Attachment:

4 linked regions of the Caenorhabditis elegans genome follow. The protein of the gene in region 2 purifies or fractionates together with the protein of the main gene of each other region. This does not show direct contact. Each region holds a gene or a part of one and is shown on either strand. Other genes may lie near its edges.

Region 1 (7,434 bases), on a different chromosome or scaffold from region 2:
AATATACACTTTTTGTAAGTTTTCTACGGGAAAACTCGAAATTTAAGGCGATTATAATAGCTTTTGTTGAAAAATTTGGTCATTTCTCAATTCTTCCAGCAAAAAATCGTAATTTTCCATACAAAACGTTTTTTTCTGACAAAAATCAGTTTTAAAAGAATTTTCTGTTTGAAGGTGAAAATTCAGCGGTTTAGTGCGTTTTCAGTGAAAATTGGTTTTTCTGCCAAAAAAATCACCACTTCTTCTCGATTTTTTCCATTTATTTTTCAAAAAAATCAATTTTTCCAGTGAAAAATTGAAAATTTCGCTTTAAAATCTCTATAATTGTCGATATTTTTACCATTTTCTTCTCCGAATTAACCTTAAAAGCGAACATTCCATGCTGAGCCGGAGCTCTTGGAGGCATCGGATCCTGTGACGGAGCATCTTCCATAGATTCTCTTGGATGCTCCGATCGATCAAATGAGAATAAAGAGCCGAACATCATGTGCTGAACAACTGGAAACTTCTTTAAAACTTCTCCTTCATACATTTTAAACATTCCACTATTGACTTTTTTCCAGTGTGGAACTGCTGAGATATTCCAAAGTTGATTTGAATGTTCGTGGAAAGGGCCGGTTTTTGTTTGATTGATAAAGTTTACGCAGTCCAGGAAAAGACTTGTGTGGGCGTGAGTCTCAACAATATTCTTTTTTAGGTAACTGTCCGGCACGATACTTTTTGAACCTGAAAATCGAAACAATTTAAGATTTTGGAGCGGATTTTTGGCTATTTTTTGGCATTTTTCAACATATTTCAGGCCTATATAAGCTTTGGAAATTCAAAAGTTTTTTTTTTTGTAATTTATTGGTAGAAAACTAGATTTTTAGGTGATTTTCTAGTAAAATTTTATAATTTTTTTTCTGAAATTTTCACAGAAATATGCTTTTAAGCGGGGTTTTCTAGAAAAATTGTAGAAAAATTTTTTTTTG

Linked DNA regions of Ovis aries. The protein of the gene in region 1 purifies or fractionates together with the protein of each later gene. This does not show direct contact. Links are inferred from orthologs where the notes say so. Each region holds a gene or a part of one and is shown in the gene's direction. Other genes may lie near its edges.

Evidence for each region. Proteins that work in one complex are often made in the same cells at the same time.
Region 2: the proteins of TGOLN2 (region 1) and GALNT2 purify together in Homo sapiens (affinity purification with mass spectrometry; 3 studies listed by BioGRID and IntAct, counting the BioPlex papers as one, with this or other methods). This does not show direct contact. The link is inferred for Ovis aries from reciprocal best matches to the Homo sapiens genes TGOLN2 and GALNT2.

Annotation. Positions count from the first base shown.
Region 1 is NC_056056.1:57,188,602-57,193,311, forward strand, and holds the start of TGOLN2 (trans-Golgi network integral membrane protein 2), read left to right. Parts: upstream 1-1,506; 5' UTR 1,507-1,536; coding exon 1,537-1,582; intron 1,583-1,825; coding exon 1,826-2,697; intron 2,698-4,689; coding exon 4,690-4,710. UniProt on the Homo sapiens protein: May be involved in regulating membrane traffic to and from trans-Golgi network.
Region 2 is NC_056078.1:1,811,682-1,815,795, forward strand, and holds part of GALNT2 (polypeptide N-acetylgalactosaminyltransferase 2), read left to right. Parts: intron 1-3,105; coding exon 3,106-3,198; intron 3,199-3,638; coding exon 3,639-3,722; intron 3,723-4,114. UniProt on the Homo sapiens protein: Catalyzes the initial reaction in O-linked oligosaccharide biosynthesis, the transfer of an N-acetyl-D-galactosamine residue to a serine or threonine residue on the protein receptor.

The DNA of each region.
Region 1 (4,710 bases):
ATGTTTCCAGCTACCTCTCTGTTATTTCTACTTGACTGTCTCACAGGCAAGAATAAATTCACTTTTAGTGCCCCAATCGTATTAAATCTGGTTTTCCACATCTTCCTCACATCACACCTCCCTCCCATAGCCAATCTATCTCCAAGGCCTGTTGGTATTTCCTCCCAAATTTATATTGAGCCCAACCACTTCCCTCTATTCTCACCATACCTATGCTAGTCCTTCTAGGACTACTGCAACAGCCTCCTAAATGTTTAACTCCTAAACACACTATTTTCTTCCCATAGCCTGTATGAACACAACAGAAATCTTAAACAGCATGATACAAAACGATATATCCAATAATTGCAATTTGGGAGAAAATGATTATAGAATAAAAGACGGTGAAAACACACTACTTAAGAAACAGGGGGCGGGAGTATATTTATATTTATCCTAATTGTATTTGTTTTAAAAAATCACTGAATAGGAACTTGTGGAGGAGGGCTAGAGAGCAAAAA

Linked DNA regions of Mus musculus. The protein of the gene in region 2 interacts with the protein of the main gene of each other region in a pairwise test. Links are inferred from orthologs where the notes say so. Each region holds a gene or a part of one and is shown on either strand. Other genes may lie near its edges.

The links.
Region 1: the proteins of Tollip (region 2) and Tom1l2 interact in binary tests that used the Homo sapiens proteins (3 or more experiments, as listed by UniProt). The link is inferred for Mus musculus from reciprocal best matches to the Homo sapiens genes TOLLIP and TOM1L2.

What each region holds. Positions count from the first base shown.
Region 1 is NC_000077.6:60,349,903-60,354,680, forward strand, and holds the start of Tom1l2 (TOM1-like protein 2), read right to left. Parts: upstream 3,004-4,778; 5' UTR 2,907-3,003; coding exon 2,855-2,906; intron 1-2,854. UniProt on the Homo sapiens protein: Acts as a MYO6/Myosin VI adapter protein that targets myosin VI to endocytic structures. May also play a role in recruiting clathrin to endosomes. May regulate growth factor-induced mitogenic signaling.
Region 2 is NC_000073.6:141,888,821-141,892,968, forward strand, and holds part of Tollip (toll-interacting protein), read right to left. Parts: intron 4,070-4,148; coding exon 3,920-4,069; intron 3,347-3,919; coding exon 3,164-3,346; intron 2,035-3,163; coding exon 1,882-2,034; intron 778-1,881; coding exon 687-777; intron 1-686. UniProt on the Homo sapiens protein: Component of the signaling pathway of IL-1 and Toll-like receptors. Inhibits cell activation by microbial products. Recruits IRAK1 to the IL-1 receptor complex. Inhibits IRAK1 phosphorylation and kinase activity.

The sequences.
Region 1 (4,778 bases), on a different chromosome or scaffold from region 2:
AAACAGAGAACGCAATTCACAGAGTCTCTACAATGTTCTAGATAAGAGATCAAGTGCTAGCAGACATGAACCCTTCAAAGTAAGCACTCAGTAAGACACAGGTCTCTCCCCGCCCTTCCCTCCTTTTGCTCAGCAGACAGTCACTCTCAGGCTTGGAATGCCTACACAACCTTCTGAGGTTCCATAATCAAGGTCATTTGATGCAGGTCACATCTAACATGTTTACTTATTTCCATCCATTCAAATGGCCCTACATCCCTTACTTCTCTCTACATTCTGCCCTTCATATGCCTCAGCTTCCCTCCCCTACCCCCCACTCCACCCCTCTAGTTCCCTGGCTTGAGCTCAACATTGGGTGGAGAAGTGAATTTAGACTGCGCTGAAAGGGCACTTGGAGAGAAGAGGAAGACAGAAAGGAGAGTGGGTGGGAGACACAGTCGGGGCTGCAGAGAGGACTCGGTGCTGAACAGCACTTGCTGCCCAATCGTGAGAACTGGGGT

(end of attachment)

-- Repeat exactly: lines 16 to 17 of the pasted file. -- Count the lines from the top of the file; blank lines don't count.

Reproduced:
What each region holds. Positions count from the first base shown.
Region 1 is NC_000077.6:60,349,903-60,354,680, forward strand, and holds the start of Tom1l2 (TOM1-like protein 2), read right to left. Parts: upstream 3,004-4,778; 5' UTR 2,907-3,003; coding exon 2,855-2,906; intron 1-2,854. UniProt on the Homo sapiens protein: Acts as a MYO6/Myosin VI adapter protein that targets myosin VI to endocytic structures. May also play a role in recruiting clathrin to endosomes. May regulate growth factor-induced mitogenic signaling.